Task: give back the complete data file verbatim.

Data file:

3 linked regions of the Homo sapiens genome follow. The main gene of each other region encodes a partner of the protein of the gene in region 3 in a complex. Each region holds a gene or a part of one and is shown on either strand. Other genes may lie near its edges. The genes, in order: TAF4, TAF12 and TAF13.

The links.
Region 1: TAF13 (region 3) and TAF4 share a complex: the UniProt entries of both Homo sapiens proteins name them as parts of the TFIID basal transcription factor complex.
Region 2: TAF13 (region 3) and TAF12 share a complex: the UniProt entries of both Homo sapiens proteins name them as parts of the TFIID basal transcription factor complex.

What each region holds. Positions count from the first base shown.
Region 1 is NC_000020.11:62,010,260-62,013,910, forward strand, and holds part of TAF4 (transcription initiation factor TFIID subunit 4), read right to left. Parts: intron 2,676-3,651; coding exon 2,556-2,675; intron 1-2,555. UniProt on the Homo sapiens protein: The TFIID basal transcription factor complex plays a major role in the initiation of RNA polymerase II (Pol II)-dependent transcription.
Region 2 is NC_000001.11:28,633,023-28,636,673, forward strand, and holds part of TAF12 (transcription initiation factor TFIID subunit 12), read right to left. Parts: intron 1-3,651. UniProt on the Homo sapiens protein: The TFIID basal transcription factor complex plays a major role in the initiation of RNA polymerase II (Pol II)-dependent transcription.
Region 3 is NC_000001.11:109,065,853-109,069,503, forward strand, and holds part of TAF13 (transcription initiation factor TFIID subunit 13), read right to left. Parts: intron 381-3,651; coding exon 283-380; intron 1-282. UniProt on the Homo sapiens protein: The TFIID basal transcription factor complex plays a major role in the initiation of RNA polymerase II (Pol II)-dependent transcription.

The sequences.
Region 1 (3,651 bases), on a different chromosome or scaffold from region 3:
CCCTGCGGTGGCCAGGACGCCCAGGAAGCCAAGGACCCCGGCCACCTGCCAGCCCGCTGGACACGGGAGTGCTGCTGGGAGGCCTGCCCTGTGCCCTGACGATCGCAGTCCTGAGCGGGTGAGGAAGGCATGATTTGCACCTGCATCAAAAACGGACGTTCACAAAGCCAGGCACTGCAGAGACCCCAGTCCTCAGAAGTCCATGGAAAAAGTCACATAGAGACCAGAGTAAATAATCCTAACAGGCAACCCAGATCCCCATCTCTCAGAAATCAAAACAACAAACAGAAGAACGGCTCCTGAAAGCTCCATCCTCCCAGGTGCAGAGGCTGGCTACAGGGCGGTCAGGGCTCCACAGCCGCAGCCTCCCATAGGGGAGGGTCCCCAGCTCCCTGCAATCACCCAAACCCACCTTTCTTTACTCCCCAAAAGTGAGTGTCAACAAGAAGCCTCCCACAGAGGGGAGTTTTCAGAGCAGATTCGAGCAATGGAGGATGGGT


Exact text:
3 linked regions of the Homo sapiens genome follow. The main gene of each other region encodes a partner of the protein of the gene in region 3 in a complex. Each region holds a gene or a part of one and is shown on either strand. Other genes may lie near its edges. The genes, in order: TAF4, TAF12 and TAF13.

The links.
Region 1: TAF13 (region 3) and TAF4 share a complex: the UniProt entries of both Homo sapiens proteins name them as parts of the TFIID basal transcription factor complex.
Region 2: TAF13 (region 3) and TAF12 share a complex: the UniProt entries of both Homo sapiens proteins name them as parts of the TFIID basal transcription factor complex.

What each region holds. Positions count from the first base shown.
Region 1 is NC_000020.11:62,010,260-62,013,910, forward strand, and holds part of TAF4 (transcription initiation factor TFIID subunit 4), read right to left. Parts: intron 2,676-3,651; coding exon 2,556-2,675; intron 1-2,555. UniProt on the Homo sapiens protein: The TFIID basal transcription factor complex plays a major role in the initiation of RNA polymerase II (Pol II)-dependent transcription.
Region 2 is NC_000001.11:28,633,023-28,636,673, forward strand, and holds part of TAF12 (transcription initiation factor TFIID subunit 12), read right to left. Parts: intron 1-3,651. UniProt on the Homo sapiens protein: The TFIID basal transcription factor complex plays a major role in the initiation of RNA polymerase II (Pol II)-dependent transcription.
Region 3 is NC_000001.11:109,065,853-109,069,503, forward strand, and holds part of TAF13 (transcription initiation factor TFIID subunit 13), read right to left. Parts: intron 381-3,651; coding exon 283-380; intron 1-282. UniProt on the Homo sapiens protein: The TFIID basal transcription factor complex plays a major role in the initiation of RNA polymerase II (Pol II)-dependent transcription.

The sequences.
Region 1 (3,651 bases), on a different chromosome or scaffold from region 3:
CCCTGCGGTGGCCAGGACGCCCAGGAAGCCAAGGACCCCGGCCACCTGCCAGCCCGCTGGACACGGGAGTGCTGCTGGGAGGCCTGCCCTGTGCCCTGACGATCGCAGTCCTGAGCGGGTGAGGAAGGCATGATTTGCACCTGCATCAAAAACGGACGTTCACAAAGCCAGGCACTGCAGAGACCCCAGTCCTCAGAAGTCCATGGAAAAAGTCACATAGAGACCAGAGTAAATAATCCTAACAGGCAACCCAGATCCCCATCTCTCAGAAATCAAAACAACAAACAGAAGAACGGCTCCTGAAAGCTCCATCCTCCCAGGTGCAGAGGCTGGCTACAGGGCGGTCAGGGCTCCACAGCCGCAGCCTCCCATAGGGGAGGGTCCCCAGCTCCCTGCAATCACCCAAACCCACCTTTCTTTACTCCCCAAAAGTGAGTGTCAACAAGAAGCCTCCCACAGAGGGGAGTTTTCAGAGCAGATTCGAGCAATGGAGGATGGGT